A doctor can tell if a patient has an inguinal hernia in several ways. They are as follows:

Physical examination –

The doctor will examine the patient, frequently asking them to stand and cough or strain because this is when a bulge is most likely to occur.

Imaging examinations –

Imaging tests, such as X-rays, will be performed by specially trained technicians in a doctor’s office, an outpatient center, or a hospital. The images are then interpreted by a specialist known as a radiologist. Anesthesia is rarely required. The tests include:

  • Abdominal X-ray
  • Computerized tomography (CT) scan
  • Ultrasound


In developing and developed countries, inguinal hernia surgery is the most common general surgical procedure, with approximately 2 out of every 1,000 people undergoing the procedure each year. Surgery does not always have to be performed right away, but if an inguinal hernia is discovered, it must be closely monitored by a doctor to see if the symptoms worsen. If the hernia tissue becomes trapped or incarcerated, surgery becomes more urgent. The two main types of surgery for hernia are:

Open hernia repair is typically performed under general anesthesia. A groin incision is made, and the fat and intestines are moved back into the abdomen. The synthetic mesh is frequently placed over the weak area to prevent it from recurring.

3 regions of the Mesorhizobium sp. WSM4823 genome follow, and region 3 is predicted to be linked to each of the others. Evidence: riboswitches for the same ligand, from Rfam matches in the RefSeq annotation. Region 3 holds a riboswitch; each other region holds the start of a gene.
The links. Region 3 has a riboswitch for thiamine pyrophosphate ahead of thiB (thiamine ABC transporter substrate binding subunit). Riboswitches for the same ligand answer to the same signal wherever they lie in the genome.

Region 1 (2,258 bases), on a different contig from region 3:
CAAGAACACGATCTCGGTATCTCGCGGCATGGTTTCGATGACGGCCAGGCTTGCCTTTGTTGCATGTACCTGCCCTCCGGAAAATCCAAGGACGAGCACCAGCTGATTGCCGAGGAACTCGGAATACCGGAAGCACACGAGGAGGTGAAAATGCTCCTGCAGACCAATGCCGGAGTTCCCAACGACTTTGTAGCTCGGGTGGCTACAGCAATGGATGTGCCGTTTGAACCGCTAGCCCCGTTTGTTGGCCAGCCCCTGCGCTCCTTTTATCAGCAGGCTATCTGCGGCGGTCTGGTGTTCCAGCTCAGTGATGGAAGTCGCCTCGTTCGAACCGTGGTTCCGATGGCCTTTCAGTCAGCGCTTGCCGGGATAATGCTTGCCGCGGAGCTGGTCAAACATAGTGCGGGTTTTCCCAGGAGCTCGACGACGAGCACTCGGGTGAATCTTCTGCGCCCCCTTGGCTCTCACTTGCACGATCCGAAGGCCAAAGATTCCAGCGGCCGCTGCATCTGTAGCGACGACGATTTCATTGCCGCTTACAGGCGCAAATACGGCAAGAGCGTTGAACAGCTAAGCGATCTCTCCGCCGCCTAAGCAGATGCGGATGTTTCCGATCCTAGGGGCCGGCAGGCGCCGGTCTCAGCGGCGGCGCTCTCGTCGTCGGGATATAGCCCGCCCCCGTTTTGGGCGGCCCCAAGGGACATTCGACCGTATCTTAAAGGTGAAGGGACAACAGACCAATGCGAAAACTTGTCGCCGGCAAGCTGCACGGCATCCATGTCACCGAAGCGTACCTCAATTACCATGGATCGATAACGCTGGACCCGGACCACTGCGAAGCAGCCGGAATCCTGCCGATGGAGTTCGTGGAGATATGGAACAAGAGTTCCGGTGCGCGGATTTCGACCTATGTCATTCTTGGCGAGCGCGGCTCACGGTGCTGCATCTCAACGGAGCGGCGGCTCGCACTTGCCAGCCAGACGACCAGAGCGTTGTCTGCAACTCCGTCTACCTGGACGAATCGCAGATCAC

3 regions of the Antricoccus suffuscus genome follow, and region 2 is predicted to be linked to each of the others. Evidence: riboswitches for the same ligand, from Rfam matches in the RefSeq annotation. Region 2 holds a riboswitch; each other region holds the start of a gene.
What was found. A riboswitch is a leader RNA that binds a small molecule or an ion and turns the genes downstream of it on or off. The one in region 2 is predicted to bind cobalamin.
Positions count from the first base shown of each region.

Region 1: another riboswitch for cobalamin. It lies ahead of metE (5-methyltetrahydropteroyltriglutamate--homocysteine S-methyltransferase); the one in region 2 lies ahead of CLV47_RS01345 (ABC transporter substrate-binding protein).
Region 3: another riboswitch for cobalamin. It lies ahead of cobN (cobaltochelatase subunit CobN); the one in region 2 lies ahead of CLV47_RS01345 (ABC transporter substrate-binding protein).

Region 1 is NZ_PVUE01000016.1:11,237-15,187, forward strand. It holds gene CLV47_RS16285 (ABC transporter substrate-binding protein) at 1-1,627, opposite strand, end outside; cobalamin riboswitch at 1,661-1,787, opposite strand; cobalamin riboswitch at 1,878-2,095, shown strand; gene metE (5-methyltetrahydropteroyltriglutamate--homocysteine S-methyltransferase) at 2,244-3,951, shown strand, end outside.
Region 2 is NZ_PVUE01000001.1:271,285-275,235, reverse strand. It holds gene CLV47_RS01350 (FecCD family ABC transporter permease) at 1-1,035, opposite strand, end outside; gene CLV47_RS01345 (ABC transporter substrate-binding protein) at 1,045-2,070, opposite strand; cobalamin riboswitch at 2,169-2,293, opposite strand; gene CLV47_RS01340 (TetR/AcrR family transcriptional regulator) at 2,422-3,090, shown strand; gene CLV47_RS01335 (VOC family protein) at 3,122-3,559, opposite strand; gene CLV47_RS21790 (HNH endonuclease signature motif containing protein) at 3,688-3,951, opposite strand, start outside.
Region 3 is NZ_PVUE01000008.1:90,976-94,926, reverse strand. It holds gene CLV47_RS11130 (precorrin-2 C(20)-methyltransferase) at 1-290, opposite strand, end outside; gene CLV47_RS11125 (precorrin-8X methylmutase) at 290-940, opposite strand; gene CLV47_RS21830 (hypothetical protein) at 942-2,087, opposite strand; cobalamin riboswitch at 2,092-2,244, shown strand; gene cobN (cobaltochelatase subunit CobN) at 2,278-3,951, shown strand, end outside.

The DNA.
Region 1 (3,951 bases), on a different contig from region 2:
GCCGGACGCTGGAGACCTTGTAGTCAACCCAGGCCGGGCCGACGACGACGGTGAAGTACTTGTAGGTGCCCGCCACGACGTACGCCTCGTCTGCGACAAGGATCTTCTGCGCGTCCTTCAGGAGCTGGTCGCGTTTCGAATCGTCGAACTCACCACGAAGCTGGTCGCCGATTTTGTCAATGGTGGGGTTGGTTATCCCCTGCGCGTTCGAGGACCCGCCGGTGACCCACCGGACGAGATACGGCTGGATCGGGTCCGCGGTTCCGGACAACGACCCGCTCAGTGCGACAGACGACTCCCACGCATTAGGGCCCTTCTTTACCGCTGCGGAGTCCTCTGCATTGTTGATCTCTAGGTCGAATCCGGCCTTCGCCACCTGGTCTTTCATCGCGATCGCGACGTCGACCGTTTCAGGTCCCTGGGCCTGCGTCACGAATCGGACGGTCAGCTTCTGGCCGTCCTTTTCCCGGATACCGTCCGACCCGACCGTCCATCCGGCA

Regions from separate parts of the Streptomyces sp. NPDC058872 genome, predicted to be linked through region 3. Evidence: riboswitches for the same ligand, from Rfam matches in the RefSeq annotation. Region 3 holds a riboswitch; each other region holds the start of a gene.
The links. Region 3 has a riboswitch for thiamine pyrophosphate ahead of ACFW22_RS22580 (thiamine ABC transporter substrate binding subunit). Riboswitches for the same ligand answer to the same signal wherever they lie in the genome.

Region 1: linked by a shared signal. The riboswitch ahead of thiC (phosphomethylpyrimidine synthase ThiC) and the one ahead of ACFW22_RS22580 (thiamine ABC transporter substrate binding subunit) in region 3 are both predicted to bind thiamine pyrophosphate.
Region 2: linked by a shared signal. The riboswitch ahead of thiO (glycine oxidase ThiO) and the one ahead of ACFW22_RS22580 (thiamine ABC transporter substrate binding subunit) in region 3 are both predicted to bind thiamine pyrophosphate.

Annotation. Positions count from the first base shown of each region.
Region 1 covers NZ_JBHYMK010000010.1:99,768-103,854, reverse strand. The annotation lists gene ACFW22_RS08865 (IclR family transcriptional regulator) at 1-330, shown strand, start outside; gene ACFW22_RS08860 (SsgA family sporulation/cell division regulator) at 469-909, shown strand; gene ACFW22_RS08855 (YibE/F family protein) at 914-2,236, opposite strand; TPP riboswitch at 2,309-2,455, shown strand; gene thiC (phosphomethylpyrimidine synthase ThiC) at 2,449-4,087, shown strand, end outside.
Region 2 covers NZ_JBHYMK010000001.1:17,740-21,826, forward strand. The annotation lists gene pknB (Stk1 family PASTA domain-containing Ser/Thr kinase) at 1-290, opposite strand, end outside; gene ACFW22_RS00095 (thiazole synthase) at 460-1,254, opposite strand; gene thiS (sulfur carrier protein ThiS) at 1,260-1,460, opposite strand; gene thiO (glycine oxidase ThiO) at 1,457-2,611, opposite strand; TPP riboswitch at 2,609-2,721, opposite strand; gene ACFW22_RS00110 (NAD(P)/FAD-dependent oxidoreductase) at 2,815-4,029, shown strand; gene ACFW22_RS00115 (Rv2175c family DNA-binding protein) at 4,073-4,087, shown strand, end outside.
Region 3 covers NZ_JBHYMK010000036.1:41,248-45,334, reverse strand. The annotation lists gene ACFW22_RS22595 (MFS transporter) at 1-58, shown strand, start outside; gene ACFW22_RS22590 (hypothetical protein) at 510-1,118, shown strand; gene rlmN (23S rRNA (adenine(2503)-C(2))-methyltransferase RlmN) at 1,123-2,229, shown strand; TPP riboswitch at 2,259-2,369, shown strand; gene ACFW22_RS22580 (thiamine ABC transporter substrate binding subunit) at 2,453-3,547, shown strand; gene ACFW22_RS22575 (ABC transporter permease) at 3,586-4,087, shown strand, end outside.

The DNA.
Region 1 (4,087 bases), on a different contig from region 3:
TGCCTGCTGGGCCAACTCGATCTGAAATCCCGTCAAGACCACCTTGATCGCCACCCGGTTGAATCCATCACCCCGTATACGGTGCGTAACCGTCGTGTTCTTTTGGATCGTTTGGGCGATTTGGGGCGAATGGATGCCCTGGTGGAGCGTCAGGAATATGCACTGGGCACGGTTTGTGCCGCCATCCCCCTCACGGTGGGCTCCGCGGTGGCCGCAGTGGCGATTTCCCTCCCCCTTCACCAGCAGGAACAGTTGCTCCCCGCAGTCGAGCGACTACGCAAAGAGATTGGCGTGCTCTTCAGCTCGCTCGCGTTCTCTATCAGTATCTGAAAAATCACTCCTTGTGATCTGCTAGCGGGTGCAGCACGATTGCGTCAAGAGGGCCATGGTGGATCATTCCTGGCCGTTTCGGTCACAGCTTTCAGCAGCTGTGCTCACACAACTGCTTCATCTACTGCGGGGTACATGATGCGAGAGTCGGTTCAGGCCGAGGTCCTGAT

In Laparoscopic hernia repair small cuts are made and a laparoscope, a thin tube with a camera on the end, is inserted. The repair is completed using the camera images as a guide.

Most people recover faster from laparoscopic hernia repair than from open hernia repair, but complications are uncommon in both cases. Intense activity and heavy lifting are not advised for several weeks, and pain relievers are frequently prescribed. Hernias can reoccur after repair, so patients must adhere to their doctor’s aftercare instructions and advice to reduce the risk of recurrence.


Because indirect inguinal hernias are frequently congenital, they cannot be avoided. However, there are some precautions you can take to reduce your chances of developing a direct inguinal hernia, such as:

  • Lifting heavy objects should be done with caution.
  • When having a bowel movement, avoid straining.
  • Constipation treatment (difficulty moving your bowels).
  • Take care of a persistent cough.
  • If you have to strain to urinate, seek medical attention.
  • Maintain a healthy weight for yourself.


Indirect inguinal hernias are frequently congenital, which means they can be detected at birth. Males are more likely to develop both types of inguinal hernias. The main symptom is a groin or scrotum bulge, which may be accompanied by pain. Physical examination is used to make the diagnosis, which can be confirmed with imaging. Surgery is then required to correct the problem. You should be aware that inguinal hernias are quite common. Most of the time, they are not causing concern. However, if you notice a bulge in your groin or the groin of your child, you should consult a doctor. Surgery is the only treatment for both indirect and direct inguinal hernias.